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Another East Hampton Village Elm Succumbs

Wed, 07/26/2023 - 18:04
Girdling “is the traditional method of killing trees without felling them,” according to a United States Department of Agriculture Forest Service document, and in this case is being employed to help contain the spread of Dutch elm disease from this infected tree to others near it.
Durell Godfrey

If you’ve walked by the Ladies Village Improvement Society headquarters on East Hampton Main Street or waited at the Hampton Jitney stop in front of it, you may have noticed an elm with its bark cut away in a neat strip around the tree’s circumference.

“Won’t that kill the tree?” one curious walker asked The Star two weeks ago after spotting it. The answer is yes. So why intentionally kill one of the Amer- ican elm trees that make the entrance to the village so majestic?

The practice, called girdling, “is the traditional method of killing trees with- out felling them,” according to a United States Department of Agriculture Forest Service document. In this case, it’s being used to prevent the spread of Dutch elm disease, a fungal disease that has been attacking village trees since the 1950s, explained Olivia Brooks, the head of the L.V.I.S.’s tree committee.

“Girdling severs the bark, cambium, and sometimes the sapwood in a ring ex- tending entirely around the trunk of the tree,” the Forest Service says. The gap in the bark means the leaves cannot transfer energy back to the roots, and the roots eventually die.

The L.V.I.S. tree committee tends to the tree plaques at the base of many vil- lage trees but is also on the front lines watching for Dutch elm disease in 140 trees in consultation with Cornell Uni- versity. “All of our elms are treated or- ganically annually and chemically every other year,” Ms. Brooks said.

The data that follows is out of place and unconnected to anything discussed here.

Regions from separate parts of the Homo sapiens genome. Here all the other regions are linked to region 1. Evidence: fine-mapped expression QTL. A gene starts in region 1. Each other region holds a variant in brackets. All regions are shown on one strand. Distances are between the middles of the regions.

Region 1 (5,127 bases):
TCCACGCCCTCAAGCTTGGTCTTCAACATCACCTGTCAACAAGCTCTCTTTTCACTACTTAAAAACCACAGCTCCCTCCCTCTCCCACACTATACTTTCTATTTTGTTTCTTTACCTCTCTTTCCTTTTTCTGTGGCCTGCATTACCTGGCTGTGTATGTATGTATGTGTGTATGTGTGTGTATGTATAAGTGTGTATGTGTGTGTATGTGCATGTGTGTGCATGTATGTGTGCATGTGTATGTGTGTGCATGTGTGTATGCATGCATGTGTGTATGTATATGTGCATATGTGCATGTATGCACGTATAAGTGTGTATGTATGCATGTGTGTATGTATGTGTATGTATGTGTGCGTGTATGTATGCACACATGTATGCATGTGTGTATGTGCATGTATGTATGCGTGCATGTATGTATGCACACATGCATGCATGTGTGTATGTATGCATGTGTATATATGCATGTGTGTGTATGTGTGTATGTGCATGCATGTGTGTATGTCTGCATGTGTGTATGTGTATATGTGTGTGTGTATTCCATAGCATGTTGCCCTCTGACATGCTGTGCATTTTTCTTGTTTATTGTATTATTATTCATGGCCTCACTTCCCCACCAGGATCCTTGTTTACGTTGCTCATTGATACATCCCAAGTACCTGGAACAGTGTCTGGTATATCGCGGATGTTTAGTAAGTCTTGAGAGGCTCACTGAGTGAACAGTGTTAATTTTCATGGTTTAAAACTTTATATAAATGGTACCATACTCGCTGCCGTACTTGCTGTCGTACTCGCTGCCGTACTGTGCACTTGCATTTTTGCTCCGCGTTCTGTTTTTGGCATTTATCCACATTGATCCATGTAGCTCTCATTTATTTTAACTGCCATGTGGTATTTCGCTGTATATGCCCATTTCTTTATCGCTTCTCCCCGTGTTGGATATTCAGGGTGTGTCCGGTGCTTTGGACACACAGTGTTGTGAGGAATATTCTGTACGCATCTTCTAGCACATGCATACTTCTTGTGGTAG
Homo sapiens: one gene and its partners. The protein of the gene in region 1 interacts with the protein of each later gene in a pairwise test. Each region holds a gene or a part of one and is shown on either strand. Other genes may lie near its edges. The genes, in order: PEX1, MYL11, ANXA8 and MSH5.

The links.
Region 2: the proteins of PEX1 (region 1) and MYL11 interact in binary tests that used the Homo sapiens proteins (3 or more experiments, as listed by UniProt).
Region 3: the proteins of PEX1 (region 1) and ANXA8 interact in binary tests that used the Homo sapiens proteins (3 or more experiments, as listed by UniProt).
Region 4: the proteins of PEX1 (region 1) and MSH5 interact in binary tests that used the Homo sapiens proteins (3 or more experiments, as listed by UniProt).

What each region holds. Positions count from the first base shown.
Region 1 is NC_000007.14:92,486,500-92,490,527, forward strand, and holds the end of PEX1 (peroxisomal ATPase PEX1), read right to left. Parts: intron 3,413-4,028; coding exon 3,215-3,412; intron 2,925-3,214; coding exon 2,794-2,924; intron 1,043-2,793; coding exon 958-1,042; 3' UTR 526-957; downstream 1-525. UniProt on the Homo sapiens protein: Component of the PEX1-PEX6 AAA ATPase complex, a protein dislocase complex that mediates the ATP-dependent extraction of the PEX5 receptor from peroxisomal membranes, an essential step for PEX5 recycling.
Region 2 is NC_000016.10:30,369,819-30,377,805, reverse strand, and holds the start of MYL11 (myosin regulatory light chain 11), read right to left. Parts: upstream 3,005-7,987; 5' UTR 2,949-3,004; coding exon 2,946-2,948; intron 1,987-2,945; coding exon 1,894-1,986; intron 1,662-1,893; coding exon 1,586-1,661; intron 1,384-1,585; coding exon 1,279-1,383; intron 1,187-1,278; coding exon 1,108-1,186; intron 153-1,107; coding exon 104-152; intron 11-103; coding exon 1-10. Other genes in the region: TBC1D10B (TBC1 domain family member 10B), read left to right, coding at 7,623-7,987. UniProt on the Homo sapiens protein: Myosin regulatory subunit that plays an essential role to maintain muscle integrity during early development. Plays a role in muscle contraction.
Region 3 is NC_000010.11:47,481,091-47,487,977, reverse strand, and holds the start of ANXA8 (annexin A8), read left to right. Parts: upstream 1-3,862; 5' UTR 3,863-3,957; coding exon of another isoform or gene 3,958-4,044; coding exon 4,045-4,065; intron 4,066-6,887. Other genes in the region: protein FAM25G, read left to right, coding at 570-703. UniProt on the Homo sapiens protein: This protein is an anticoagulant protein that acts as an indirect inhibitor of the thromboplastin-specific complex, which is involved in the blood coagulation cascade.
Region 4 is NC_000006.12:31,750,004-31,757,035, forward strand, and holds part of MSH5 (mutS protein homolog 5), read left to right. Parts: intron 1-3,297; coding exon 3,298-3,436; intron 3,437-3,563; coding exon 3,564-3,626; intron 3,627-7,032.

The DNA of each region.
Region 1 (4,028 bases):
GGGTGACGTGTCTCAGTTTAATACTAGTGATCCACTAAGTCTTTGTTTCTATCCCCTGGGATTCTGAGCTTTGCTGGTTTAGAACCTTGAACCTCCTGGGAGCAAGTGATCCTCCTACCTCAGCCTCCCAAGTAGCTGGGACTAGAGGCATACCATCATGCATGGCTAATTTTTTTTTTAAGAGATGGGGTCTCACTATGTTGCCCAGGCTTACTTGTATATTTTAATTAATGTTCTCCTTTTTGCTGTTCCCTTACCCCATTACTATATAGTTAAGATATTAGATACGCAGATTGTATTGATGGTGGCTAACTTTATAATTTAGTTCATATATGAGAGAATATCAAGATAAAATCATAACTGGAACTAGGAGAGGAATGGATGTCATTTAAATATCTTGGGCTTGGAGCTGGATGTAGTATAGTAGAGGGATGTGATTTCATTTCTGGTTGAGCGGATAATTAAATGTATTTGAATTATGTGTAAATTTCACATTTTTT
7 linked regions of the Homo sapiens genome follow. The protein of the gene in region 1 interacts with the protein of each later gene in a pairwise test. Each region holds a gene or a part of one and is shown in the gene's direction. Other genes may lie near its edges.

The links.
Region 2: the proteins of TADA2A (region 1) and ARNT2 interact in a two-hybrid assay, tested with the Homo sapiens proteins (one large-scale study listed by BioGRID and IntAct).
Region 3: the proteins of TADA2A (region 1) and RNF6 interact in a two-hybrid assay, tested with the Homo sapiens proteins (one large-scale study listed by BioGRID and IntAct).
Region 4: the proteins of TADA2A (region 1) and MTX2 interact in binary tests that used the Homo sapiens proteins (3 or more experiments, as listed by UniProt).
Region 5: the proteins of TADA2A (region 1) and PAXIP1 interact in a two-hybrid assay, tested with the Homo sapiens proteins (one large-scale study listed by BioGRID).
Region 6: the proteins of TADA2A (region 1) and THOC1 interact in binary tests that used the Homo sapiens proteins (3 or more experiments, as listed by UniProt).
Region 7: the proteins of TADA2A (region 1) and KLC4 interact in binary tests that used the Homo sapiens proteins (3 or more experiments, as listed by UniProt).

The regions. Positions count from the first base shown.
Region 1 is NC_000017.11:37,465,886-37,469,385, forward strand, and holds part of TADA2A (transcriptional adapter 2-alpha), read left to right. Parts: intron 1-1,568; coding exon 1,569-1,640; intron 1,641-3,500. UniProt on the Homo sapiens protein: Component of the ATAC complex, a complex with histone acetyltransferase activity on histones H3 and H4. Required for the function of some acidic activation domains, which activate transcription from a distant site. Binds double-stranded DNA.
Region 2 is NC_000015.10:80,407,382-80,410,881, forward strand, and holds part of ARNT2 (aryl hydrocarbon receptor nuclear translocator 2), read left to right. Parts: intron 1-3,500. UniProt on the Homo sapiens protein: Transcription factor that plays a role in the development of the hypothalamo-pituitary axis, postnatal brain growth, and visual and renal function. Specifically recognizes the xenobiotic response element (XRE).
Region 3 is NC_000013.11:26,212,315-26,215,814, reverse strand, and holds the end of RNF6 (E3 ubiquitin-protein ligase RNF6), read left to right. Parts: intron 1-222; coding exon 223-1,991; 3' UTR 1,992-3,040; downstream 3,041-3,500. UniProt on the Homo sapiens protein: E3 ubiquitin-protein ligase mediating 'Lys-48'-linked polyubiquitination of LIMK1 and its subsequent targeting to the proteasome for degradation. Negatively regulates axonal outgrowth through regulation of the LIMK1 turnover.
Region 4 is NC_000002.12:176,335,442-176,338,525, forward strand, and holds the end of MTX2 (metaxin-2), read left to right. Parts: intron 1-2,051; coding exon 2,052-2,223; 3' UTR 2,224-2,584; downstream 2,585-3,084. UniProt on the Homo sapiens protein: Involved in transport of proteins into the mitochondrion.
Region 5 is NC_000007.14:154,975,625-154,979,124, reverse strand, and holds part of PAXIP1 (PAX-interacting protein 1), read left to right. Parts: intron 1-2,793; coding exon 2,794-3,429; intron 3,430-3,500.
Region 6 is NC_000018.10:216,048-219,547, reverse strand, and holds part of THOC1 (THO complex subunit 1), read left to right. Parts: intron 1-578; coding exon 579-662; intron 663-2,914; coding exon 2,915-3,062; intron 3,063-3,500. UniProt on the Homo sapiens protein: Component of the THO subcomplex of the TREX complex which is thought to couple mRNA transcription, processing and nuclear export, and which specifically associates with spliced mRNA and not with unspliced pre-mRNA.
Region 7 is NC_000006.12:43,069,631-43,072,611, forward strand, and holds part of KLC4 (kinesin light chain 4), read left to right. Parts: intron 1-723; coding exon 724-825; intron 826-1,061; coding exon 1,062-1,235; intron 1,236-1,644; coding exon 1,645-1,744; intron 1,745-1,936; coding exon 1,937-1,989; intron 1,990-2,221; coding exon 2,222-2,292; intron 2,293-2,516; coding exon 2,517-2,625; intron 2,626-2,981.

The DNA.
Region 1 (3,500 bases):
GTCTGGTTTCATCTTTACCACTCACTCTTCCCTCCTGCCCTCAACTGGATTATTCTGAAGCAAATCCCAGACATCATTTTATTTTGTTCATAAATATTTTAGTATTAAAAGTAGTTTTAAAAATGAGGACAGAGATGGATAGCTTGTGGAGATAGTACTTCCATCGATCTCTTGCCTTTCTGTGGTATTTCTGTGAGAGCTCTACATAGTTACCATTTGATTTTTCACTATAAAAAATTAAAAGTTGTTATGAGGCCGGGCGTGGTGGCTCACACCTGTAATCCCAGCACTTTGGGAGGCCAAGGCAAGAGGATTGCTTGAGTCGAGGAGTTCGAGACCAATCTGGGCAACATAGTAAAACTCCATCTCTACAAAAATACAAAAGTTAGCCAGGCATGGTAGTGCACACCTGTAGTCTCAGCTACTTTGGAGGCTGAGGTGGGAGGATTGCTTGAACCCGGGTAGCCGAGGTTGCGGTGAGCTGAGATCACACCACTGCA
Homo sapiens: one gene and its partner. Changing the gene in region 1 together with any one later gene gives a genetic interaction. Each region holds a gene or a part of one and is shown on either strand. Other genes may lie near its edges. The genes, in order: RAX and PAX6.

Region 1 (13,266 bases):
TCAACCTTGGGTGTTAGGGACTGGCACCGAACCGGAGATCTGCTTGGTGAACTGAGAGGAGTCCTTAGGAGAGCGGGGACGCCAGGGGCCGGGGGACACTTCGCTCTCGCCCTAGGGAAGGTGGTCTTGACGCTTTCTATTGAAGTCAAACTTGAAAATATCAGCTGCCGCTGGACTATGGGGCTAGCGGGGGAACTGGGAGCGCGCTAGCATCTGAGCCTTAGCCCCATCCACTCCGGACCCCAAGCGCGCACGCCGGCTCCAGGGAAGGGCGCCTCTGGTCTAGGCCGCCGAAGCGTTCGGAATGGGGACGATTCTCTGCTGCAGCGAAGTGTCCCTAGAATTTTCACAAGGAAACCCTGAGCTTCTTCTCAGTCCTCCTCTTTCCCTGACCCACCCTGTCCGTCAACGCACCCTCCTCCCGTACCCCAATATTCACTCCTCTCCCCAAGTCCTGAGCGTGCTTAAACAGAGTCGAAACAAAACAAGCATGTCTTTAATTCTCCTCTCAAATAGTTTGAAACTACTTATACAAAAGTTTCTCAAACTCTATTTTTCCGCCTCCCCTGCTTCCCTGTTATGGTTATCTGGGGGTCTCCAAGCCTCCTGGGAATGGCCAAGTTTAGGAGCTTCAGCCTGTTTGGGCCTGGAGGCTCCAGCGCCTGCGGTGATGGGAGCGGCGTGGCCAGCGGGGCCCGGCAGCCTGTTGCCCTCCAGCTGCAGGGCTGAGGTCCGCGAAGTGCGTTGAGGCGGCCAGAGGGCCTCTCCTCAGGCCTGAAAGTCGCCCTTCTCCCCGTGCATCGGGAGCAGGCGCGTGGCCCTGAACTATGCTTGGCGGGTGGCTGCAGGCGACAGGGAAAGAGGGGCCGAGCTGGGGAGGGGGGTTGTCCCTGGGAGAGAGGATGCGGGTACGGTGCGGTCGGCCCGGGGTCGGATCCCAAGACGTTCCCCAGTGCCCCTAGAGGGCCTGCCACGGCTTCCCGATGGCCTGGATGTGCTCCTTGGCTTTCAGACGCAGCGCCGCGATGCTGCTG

If the disease is detected early enough, “we can cut off the infected limb and treat the tree,” said Michael Bouker, the deputy superintendent of public works in the village. “We’ve tried that in the past, but it always seems the disease continues to spread.”

“The trees do a ‘handshake’ under- ground,” he said. “So, if a disease came down one tree it could go underground

and spread to the next.” Although Cor- nell recommended trenching to contain the spread, “we thought it best to girdle it — stop it from coming down past that point so there’s no way for it to spread underground.”

“In this instance the tree seemed to be failing very quickly,” he said.

After leafing out normally in May, it took a sudden turn for the worse, accord- ing to Ms. Brooks. “Because this tree sits in a busy site on Main Street with a num- ber of underground utility lines, this was the best solution to curtail the disease,” she wrote. “We are so sad to lose another ancient beauty. . . . We have an aggressive program but when the time is up, it’s up, unfortunately. Just like humans.”

“The tree is effectively dead,” said Mr. Bouker. He said it was well over 100 years old. To reduce impacts on traffic, the village will wait until at least the fall to remove it and two oth- er large trees near Newtown Lane and Main Street.

The L.V.I.S. will work with the village to plant new trees to replace those lost. “People have to realize that the trees we’re planting today aren’t for us, they’re for people who haven’t been born yet,” Mr. Bouker said. “One of the chances you take having these big, beautiful trees is that they’re susceptible to some nasty pathogens. . . . Even the best preventative maintenance does not guarantee that the tree will make it.”

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